Practical Criticism: Class 1

They flee from me, that sometime did me seek
With naked foot, stalking in my chamber.
I have seen them gentle, tame, and meek,
That now are wild, and do not remember
That sometime they put themselves in danger,
To take bread at my hand; and now they range,
Busily seeking with a continual change.

Thanked be fortune it hath been otherwise
Twenty times better; but once, in special,
In thin array, after a pleasant guise,
When her loose gown from her shoulders did fall,
And she me caught in her arms long and small,
Therwith all sweetly did me kiss,
And softly said: 'Dear heart, how like you this?'

It was no dream: I lay broad waking.
But all is turned, thorough my gentleness,
Into a strange fashion of forsaking;
And I have leave to go of her goodness,
And she also to use newfangleness.
But since that I so kindly am served:
I would fain know what she hath deserved.

Developing Your Thoughts

So far we have considered technical aspects of the poem. We have noticed several oddities in its metre, and some unsual usages of particular words. We have also noticed that it is very difficult to establish a precise factual framework within which to locate it.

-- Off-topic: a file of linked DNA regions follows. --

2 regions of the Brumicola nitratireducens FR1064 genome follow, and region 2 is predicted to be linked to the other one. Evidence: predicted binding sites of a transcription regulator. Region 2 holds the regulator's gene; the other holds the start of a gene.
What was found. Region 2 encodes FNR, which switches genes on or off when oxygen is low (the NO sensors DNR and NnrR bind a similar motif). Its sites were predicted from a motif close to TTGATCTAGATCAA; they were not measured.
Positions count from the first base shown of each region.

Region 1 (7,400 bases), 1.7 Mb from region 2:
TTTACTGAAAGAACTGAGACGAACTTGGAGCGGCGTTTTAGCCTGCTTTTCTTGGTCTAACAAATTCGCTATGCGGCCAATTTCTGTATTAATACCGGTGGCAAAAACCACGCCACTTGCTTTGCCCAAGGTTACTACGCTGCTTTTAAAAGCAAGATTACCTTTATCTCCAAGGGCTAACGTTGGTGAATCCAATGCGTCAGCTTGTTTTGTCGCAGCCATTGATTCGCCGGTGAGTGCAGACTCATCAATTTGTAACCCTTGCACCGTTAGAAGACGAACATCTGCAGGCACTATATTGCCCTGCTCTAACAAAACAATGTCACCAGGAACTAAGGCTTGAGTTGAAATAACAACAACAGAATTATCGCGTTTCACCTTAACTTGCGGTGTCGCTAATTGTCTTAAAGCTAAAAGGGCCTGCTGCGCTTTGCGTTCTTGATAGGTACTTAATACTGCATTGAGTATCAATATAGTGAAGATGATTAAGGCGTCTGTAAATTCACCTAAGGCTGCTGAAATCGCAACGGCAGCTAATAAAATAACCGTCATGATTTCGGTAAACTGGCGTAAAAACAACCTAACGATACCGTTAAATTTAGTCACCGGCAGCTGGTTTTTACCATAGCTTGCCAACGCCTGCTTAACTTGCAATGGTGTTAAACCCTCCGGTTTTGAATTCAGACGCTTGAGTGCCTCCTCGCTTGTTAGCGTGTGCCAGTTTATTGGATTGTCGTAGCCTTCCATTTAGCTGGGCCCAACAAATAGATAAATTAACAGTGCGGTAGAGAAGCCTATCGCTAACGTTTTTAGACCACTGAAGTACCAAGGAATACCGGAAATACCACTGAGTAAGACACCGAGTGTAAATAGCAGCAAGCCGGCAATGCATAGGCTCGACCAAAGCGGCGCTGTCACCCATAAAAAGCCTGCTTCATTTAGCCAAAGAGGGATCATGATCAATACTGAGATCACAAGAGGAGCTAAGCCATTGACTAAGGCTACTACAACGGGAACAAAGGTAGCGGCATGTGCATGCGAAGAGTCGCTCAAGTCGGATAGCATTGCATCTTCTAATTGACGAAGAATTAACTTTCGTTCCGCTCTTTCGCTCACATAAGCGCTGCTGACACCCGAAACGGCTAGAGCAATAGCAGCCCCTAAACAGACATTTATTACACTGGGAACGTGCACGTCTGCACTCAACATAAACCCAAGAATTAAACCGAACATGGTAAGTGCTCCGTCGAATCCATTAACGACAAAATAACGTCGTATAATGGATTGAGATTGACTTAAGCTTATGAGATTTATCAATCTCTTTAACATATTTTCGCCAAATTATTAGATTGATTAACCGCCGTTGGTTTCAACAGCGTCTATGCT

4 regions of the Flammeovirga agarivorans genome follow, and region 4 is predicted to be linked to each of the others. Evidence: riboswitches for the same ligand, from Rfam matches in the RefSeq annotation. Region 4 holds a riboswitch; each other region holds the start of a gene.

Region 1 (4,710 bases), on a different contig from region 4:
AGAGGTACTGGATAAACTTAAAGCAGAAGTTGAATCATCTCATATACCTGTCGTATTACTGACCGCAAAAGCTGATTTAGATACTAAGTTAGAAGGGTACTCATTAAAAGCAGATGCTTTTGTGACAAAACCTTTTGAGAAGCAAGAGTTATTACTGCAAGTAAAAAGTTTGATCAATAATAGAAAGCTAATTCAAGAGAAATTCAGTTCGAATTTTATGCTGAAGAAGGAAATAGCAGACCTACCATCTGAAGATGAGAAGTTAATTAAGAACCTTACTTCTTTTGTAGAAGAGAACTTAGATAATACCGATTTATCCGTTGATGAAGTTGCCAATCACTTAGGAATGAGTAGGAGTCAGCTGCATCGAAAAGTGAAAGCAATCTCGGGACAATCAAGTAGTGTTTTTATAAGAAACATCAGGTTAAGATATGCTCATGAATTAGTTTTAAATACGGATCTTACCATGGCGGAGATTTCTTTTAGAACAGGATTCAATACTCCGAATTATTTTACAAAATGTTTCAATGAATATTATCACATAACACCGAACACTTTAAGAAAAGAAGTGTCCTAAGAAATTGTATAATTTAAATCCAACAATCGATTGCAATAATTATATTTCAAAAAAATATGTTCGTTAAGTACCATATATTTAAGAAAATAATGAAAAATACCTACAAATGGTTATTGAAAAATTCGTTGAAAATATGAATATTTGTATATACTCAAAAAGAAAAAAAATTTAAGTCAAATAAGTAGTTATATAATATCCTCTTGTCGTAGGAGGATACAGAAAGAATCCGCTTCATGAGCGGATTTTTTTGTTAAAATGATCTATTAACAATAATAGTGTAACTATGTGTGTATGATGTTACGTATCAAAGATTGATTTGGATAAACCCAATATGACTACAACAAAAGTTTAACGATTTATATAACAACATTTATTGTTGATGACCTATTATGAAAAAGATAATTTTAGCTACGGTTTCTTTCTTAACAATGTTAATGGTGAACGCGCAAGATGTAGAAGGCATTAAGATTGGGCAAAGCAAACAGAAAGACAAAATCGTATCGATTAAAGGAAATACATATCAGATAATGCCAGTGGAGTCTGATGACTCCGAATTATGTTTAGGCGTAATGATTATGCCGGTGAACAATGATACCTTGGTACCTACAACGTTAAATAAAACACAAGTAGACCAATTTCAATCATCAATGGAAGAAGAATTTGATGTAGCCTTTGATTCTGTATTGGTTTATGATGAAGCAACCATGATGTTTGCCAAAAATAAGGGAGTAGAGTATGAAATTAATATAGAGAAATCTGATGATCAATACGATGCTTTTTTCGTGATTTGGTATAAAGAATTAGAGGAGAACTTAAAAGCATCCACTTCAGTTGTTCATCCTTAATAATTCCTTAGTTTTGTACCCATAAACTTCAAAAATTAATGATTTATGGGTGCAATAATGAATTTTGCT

This is a point to take stock: practical criticism is best performed by stages. Begin by noticing formal features and words which puzzle you. It is important not simply to stop there, however. What we need to do now is to think about unifying our miscellaneous observations into a critical argument about the poem.

The next page gives a model critical account of the poem for you to compare with your own thoughts. Be prepared to disagree with it, and argue against it. Test it against the poem and your views of the poem. Practical criticism is a democratic skill: any reader confronted with a poem can put forward his or her own reading, and has all the information which he or she needs to defend and develop their argument.

©Colin Burrow 1999